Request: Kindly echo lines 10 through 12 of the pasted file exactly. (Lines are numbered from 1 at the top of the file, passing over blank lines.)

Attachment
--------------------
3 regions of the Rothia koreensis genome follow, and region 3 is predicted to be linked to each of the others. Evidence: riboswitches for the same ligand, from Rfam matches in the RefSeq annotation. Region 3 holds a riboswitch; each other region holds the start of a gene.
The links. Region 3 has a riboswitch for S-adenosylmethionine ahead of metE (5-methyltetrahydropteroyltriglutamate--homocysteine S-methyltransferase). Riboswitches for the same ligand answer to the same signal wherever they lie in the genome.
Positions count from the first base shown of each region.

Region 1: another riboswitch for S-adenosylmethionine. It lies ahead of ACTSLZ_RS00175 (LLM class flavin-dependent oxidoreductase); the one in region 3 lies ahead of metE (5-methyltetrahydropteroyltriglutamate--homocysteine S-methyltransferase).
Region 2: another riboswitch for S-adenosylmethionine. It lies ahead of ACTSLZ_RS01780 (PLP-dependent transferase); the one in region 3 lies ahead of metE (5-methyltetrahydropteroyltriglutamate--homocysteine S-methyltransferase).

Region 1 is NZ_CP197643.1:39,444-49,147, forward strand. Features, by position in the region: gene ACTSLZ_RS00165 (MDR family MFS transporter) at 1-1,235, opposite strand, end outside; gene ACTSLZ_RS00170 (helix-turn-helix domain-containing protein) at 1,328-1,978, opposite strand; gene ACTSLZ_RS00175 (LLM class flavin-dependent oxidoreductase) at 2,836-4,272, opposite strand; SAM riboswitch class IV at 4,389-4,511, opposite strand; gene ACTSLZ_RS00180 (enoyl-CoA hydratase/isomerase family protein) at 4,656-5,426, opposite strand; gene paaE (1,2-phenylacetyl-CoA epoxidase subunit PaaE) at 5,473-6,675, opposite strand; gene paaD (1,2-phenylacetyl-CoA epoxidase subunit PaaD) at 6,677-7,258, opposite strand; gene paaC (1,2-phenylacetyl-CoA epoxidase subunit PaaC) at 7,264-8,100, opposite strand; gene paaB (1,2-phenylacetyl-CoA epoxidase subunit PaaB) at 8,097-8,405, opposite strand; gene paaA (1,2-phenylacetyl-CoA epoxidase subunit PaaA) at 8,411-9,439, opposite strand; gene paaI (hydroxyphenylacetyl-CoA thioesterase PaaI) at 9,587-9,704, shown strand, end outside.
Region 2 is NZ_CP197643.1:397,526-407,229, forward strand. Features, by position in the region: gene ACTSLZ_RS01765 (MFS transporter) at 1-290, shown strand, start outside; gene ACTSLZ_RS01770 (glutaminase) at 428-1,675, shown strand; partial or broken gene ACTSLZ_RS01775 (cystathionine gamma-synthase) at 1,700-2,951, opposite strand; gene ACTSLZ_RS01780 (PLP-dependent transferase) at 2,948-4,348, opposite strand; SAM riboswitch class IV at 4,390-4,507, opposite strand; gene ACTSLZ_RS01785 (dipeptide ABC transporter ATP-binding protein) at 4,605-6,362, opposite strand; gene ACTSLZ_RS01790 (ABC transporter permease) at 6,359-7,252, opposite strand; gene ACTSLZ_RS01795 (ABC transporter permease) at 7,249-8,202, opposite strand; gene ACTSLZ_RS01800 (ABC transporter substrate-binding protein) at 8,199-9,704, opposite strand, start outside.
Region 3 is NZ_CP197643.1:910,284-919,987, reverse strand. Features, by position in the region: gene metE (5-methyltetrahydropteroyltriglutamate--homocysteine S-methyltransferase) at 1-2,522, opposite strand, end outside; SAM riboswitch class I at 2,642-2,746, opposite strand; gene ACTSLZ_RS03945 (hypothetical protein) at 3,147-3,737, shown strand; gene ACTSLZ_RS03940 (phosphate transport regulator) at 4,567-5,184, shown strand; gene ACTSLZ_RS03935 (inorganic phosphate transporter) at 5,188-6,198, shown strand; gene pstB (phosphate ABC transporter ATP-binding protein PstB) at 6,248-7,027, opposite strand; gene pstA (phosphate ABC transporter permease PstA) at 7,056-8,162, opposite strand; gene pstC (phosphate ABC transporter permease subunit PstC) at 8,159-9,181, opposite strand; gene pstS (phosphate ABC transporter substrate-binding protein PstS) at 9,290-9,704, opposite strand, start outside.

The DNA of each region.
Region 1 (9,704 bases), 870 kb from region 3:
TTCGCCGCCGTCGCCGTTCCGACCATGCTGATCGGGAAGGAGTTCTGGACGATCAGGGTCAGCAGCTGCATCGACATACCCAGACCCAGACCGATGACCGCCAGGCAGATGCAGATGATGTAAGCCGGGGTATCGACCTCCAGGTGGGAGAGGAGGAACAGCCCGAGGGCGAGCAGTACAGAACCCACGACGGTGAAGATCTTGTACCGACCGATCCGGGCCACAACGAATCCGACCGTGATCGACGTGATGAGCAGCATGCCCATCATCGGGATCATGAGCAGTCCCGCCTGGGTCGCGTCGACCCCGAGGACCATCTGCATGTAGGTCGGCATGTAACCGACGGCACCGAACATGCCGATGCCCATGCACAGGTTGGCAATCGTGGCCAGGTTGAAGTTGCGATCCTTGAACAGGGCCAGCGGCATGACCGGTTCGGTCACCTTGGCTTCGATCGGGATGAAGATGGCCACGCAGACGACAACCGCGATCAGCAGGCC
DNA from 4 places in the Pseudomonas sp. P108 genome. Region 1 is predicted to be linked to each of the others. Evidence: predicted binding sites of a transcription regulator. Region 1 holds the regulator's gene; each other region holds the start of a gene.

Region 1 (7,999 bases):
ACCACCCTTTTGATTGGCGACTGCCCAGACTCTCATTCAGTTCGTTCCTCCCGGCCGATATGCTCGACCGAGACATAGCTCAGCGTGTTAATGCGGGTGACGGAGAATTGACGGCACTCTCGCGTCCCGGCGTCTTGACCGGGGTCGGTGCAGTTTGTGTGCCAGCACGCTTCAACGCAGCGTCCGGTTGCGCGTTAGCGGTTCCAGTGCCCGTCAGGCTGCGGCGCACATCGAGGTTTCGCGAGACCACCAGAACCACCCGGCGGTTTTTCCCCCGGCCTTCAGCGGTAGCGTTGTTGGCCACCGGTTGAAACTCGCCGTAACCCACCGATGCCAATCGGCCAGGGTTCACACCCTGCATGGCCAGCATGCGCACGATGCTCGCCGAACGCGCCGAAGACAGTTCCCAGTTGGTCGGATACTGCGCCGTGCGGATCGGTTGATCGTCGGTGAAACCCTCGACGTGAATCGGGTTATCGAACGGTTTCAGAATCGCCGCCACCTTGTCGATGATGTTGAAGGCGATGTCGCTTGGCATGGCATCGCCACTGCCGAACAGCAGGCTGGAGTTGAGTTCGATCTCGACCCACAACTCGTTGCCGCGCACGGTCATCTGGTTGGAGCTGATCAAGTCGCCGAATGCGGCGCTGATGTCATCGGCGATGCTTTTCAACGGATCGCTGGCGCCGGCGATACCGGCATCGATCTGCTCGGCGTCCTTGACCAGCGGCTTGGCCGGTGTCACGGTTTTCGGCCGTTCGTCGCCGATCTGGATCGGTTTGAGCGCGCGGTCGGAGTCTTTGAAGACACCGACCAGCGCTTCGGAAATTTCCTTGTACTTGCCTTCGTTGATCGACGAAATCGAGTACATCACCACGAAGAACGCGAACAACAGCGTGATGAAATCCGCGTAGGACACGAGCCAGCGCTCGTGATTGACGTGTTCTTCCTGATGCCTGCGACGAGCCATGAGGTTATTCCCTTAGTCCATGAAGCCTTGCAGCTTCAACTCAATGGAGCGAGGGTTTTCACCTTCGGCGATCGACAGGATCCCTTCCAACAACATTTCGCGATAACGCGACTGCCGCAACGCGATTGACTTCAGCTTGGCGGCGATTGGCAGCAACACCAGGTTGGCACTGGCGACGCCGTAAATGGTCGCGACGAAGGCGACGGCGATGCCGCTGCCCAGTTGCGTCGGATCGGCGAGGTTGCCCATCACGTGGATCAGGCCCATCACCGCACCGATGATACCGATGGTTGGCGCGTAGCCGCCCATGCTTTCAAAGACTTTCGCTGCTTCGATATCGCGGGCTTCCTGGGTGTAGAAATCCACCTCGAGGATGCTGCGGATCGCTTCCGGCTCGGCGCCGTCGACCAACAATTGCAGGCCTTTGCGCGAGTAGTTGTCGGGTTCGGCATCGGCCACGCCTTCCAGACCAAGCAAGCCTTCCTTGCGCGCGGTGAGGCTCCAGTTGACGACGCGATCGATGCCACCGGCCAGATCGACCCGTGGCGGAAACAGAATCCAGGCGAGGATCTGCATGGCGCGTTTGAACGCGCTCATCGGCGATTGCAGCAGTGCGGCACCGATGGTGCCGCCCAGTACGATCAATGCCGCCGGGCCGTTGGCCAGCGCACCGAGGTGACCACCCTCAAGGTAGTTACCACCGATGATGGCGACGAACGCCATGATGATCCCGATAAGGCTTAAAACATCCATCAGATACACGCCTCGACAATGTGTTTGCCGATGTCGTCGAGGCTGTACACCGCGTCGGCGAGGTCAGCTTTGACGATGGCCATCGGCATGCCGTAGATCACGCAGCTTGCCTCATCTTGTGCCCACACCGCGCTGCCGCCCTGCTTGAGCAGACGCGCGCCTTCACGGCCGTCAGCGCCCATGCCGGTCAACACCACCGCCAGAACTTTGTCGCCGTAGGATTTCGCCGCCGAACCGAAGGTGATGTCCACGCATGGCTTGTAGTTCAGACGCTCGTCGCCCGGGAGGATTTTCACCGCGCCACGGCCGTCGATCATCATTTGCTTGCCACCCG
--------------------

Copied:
Region 1 (9,704 bases), 870 kb from region 3:
TTCGCCGCCGTCGCCGTTCCGACCATGCTGATCGGGAAGGAGTTCTGGACGATCAGGGTCAGCAGCTGCATCGACATACCCAGACCCAGACCGATGACCGCCAGGCAGATGCAGATGATGTAAGCCGGGGTATCGACCTCCAGGTGGGAGAGGAGGAACAGCCCGAGGGCGAGCAGTACAGAACCCACGACGGTGAAGATCTTGTACCGACCGATCCGGGCCACAACGAATCCGACCGTGATCGACGTGATGAGCAGCATGCCCATCATCGGGATCATGAGCAGTCCCGCCTGGGTCGCGTCGACCCCGAGGACCATCTGCATGTAGGTCGGCATGTAACCGACGGCACCGAACATGCCGATGCCCATGCACAGGTTGGCAATCGTGGCCAGGTTGAAGTTGCGATCCTTGAACAGGGCCAGCGGCATGACCGGTTCGGTCACCTTGGCTTCGATCGGGATGAAGATGGCCACGCAGACGACAACCGCGATCAGCAGGCC
DNA from 4 places in the Pseudomonas sp. P108 genome. Region 1 is predicted to be linked to each of the others. Evidence: predicted binding sites of a transcription regulator. Region 1 holds the regulator's gene; each other region holds the start of a gene.